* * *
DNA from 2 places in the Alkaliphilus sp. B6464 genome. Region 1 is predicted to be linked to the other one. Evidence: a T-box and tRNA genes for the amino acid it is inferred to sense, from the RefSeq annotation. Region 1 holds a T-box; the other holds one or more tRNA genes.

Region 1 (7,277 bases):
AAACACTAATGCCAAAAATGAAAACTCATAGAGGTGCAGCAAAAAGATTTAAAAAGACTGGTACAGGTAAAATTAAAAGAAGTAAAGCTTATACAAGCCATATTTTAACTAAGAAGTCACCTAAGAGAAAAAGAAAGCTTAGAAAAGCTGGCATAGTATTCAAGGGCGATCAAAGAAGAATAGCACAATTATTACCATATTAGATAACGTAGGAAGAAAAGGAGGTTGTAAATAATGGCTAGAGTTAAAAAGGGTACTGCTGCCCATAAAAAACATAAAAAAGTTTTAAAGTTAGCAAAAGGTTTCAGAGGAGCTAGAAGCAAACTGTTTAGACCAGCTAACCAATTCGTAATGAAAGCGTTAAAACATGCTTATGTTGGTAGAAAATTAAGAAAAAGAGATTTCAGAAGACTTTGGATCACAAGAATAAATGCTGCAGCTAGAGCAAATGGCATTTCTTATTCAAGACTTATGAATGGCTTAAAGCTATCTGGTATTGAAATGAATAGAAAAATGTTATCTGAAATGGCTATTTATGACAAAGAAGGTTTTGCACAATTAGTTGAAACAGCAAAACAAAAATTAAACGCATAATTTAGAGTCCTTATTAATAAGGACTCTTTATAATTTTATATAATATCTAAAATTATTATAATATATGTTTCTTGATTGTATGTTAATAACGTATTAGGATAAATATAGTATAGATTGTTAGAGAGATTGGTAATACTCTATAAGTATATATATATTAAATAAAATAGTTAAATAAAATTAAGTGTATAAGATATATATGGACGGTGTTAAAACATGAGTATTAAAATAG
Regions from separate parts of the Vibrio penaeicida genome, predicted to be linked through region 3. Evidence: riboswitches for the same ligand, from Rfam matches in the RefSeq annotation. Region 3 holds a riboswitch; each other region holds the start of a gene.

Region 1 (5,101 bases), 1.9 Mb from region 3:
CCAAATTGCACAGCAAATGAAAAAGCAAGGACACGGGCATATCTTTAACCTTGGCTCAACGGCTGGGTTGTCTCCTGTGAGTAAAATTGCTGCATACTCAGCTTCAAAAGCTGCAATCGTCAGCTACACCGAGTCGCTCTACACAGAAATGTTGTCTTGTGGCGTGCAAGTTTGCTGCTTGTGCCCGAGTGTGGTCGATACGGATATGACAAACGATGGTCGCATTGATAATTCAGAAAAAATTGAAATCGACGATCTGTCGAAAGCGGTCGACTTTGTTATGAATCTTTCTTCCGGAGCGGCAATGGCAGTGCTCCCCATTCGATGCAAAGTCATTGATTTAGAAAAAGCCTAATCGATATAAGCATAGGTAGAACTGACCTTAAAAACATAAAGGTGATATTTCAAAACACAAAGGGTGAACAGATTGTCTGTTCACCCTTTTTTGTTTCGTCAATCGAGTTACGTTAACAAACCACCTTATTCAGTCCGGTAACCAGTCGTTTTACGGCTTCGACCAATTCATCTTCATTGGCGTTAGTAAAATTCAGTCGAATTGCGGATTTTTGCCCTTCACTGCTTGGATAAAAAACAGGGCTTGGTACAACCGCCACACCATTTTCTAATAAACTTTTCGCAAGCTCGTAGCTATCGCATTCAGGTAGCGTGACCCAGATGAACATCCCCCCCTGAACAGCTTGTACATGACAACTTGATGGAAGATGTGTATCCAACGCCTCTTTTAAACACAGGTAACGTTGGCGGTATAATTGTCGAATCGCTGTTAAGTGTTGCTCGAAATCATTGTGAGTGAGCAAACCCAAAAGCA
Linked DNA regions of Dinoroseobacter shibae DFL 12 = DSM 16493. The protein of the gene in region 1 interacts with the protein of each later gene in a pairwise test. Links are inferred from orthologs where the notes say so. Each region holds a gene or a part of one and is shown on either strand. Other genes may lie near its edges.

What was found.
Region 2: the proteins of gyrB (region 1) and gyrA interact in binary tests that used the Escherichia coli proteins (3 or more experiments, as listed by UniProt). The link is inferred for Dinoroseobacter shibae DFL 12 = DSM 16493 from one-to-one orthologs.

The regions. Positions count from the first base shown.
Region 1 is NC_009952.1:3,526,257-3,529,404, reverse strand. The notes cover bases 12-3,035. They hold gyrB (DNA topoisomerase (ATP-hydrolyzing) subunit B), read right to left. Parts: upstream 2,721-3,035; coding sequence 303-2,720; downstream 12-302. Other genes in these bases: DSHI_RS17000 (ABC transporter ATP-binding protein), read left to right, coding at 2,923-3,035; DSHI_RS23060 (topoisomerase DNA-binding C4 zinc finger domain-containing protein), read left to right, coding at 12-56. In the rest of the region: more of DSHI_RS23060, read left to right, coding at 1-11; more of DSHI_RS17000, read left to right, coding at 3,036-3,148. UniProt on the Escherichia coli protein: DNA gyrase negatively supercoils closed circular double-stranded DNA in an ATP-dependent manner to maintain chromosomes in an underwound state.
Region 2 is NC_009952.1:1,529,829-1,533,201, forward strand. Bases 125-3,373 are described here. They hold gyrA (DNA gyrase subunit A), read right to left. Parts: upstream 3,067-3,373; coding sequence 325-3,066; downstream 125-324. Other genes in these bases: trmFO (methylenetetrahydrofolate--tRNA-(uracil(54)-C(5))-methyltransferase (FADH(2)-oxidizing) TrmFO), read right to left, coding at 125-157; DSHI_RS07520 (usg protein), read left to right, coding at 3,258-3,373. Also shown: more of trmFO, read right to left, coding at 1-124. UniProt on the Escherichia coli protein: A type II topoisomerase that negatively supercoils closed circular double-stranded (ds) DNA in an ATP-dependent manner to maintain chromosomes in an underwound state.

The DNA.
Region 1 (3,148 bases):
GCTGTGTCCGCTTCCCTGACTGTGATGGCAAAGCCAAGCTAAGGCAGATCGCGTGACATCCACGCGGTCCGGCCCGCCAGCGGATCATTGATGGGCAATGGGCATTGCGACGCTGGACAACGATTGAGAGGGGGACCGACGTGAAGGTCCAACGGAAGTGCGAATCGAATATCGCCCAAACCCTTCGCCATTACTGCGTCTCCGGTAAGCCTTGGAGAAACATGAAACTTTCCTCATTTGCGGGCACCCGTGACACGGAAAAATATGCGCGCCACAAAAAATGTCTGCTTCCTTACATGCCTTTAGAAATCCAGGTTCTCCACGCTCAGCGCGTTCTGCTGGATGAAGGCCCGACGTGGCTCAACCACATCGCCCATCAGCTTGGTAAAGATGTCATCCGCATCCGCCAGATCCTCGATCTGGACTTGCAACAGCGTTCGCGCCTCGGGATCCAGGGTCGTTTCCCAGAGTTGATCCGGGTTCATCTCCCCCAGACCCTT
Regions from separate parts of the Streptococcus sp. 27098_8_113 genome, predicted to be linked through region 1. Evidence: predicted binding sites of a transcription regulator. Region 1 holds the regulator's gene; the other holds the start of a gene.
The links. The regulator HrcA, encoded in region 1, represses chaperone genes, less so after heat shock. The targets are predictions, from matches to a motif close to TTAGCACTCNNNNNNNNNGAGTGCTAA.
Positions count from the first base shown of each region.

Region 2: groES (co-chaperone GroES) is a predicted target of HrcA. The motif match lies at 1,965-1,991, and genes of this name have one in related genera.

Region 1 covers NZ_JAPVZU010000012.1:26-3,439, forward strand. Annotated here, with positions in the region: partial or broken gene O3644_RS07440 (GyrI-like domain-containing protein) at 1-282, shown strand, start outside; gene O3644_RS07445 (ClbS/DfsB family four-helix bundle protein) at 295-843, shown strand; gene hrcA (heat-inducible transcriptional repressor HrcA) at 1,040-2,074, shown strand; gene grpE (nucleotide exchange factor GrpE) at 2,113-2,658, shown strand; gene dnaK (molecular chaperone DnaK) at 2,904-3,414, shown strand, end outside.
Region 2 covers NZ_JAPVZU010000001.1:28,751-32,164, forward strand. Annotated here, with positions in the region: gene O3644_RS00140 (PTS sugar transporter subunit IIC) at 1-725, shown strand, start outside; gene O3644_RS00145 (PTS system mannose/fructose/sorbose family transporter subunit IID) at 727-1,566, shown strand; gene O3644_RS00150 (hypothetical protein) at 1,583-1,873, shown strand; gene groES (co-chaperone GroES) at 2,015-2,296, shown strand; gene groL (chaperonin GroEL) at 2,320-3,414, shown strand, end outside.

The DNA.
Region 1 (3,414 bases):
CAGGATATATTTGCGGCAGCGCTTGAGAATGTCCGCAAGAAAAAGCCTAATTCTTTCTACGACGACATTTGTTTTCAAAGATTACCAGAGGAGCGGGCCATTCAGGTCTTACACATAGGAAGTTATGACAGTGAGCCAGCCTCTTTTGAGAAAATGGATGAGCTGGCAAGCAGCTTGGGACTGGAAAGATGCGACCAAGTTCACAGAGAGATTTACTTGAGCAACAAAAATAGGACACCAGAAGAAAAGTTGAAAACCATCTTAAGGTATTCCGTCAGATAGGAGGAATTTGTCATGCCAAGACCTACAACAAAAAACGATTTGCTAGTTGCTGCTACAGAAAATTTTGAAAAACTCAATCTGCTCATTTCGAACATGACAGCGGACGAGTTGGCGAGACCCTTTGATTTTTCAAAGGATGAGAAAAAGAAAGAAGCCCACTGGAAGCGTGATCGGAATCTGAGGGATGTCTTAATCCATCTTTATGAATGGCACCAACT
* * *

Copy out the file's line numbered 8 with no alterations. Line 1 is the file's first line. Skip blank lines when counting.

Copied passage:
What was found.